Barlow slams proposed Canada-EU CETA side deal as "smoke and mirrors"

Brent Patterson
Samedi 24 septembre 2016 - 14:10

Barlow marched in Stuttgart last weekend joining with 320,000 Germans protesting across the country against CETA.

Council of Canadians chairperson Maude Barlow has denounced a proposed side deal "declaration" for the Canada-European Union Comprehensive Economic and Trade Agreement (CETA) as "smoke and mirrors".

Deutsche Welle reports, "European trade ministers appear set to approve a free-trade deal between the EU and Canada following a day-long meeting [on September 23] in the Slovakian capital Bratislava. ...The ministers said the two sides would put together a declaration spelling out the limits of the pact to dispel public concerns."

Global News adds, "Reinhold Mitterlehner, Austria’s Christian Democrat vice chancellor, said a declaration making clear that standards were not under threat and that a special court would not allow big business to dictate public policy would help."

But Barlow says, "The proposed declaration is smoke and mirrors. The only way anything can be legally binding is if they reopen the treaty itself and make the changes there. A declaration outside of CETA is meaningless and meant to assuage the growing concerns about this deal. While the declaration promises to protect public services, CETA itself contains standstill and ratchet clauses that clearly say once liberalized, services cannot be returned to public management. And the Investment Court System (ICS) they have agreed on still gives foreign corporations the right the challenge rules and standards they don’t like. This declaration is all for PR and won’t work."

Barlow has been speaking in Europe highlighting Canada's experience with the North American Free Trade Agreement (NAFTA).

A case in point would be the Commission on Environmental Co-operation which was established in 1994 so that NAFTA proponents could say that trade liberalization would be accompanied by environmental protection. It was meant to mitigate public concern about the trade deal by creating a mechanism that could look into public complaints about violations of national laws intended to protect the land, water and air. But if anything, its track record has proven the exact opposite. Between the 1994 and 2012, 80 complaints have been filed with the commission. Eighty-five per cent of those submissions have been dismissed or terminated.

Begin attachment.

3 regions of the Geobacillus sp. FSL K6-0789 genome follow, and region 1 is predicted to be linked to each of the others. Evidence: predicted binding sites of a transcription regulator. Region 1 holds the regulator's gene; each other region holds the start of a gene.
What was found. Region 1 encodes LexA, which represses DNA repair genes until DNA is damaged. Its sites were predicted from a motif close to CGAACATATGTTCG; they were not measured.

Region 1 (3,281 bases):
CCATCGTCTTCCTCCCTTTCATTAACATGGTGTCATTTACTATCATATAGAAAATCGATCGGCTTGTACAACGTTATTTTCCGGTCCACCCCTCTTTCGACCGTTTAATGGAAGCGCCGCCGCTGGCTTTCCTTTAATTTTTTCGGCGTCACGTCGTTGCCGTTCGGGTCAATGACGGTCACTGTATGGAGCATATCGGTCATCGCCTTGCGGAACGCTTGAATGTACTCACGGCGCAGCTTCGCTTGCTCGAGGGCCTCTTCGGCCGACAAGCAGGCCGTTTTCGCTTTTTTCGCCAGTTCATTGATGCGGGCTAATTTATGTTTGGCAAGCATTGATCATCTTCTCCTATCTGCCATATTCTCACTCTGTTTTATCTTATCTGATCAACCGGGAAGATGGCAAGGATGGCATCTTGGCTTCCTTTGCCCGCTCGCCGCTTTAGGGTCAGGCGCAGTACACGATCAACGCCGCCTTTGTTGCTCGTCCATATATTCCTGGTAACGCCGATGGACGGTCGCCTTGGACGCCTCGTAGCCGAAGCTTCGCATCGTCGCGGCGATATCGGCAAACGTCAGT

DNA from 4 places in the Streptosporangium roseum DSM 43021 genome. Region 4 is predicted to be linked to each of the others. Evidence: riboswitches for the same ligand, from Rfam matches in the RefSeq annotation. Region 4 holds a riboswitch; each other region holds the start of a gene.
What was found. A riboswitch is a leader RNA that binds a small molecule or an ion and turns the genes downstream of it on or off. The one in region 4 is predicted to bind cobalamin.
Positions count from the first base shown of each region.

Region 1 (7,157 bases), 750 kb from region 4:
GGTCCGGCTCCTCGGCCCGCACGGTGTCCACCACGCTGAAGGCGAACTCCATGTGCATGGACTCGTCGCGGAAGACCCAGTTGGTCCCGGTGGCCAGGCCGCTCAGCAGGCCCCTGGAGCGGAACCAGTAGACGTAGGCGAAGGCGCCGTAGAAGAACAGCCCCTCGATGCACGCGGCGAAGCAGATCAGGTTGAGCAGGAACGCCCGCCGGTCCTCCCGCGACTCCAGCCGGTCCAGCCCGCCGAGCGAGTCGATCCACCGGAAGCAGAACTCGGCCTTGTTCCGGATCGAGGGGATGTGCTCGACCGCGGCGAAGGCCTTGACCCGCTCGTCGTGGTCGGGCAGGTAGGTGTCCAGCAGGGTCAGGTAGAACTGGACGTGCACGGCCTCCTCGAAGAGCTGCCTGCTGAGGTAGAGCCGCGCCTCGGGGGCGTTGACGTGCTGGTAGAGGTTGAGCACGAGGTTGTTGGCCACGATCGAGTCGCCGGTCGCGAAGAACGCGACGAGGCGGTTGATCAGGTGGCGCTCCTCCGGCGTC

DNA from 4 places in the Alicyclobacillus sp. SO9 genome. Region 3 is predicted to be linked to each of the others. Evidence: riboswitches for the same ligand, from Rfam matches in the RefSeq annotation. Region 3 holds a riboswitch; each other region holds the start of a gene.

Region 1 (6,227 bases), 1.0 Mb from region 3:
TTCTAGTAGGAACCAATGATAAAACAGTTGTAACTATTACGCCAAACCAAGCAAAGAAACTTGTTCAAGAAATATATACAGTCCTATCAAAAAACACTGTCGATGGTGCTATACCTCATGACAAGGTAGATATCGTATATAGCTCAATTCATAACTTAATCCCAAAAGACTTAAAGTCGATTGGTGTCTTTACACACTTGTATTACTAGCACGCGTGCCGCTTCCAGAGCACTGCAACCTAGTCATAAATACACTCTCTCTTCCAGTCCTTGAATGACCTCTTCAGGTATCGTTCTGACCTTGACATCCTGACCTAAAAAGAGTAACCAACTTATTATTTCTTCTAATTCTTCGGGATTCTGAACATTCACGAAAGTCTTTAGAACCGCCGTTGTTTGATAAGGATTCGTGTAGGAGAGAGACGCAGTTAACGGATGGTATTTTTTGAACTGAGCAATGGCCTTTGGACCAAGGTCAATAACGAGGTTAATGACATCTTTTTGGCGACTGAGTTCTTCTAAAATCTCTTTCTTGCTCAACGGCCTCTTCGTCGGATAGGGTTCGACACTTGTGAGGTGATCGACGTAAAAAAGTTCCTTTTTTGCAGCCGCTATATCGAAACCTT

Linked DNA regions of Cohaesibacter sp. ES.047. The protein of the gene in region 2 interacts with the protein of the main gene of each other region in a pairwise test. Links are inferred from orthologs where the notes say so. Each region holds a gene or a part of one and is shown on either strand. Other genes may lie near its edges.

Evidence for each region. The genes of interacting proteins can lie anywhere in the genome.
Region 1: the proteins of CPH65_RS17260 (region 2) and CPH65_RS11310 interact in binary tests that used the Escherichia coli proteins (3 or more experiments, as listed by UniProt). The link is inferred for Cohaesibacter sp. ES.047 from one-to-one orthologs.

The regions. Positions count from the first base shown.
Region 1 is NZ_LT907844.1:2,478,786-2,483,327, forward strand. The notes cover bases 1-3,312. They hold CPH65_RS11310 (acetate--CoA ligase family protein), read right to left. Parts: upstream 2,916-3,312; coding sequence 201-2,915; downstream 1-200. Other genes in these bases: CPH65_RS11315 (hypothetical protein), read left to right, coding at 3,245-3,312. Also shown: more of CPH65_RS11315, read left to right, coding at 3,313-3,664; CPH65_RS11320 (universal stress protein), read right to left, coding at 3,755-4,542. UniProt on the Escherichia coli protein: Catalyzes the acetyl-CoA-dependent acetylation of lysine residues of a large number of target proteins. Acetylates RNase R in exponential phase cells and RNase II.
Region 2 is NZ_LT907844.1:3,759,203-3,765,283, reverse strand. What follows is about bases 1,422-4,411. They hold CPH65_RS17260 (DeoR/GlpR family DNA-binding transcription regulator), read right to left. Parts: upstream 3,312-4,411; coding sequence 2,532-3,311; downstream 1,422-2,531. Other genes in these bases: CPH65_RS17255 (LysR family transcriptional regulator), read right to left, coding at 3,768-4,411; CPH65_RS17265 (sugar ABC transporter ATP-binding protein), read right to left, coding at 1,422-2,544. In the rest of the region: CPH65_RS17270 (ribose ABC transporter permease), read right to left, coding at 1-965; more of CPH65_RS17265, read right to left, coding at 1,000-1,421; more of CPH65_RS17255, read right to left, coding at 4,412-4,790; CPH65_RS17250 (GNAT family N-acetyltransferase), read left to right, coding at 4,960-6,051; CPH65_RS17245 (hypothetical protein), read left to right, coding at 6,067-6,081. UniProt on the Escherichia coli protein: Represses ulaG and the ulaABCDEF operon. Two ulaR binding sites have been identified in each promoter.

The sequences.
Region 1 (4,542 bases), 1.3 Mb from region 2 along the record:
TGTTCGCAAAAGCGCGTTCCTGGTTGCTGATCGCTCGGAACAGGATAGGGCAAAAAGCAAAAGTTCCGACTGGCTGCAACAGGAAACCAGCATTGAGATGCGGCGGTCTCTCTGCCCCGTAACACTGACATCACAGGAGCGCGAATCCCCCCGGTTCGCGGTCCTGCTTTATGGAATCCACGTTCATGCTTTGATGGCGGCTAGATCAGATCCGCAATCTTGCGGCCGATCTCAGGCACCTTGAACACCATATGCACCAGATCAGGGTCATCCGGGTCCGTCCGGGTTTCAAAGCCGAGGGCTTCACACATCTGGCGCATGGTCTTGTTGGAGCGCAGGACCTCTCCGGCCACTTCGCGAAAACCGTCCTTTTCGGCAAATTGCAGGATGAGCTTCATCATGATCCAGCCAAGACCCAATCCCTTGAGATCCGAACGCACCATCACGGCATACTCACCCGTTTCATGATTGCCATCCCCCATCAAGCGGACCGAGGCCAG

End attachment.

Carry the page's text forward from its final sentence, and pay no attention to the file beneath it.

And the Investment Court System put to the test report supports Barlow's view that the "right to regulate" argument is just a public relations spin.

The report examines five investor-state dispute settlement (ISDS) challenges including: TransCanada's US$15 billion NAFTA challenge against the United States over US president Barack Obama's rejection of the Keystone XL 830,000 barrel per day tar sands pipeline, Lone Pine's $250 million NAFTA challenge over Quebec's moratorium on fracking for oil and gas under the St. Lawrence River, and Bilcon's US$300 million NAFTA challenge against an environmental impact assessment that stopped the construction of a quarry and marine terminal in a sensitive coastal area.

It concludes that, "Close analysis of each case shows that every one of these controversial disputes could still be launched and likely prosper under ICS. There is nothing in the proposed rules that prevents companies from challenging government decisions to protect health and the environment. And there is nothing to prevent arbitrators from deciding in their favour, ordering states to pay billions in taxpayer compensation for legitimate public policy measures. In other words, put to the test, the Investment Court System would fail to prevent any of these controversial cases from happening."

The Council of the European Union trade ministers are expected to hold an extraordinary meeting on October 18 to signal their support for CETA. Following that, European officials and Canadian prime minister Justin Trudeau will formally sign the agreement at a ceremony on October 27 in Brussels. CETA would then go to the European Parliament (in December or early 2017). If CETA is approved in that body, then most of the deal would be provisionally applied before European Union member state legislatures have the opportunity to vote on it.

The Council of Canadians first began challenging CETA in October 2008. Our first intervention at the European Parliament took place in July 2010 and over the years we have participated in more than a dozen different delegations to speak with European officials, allies and the public in opposition to this deal.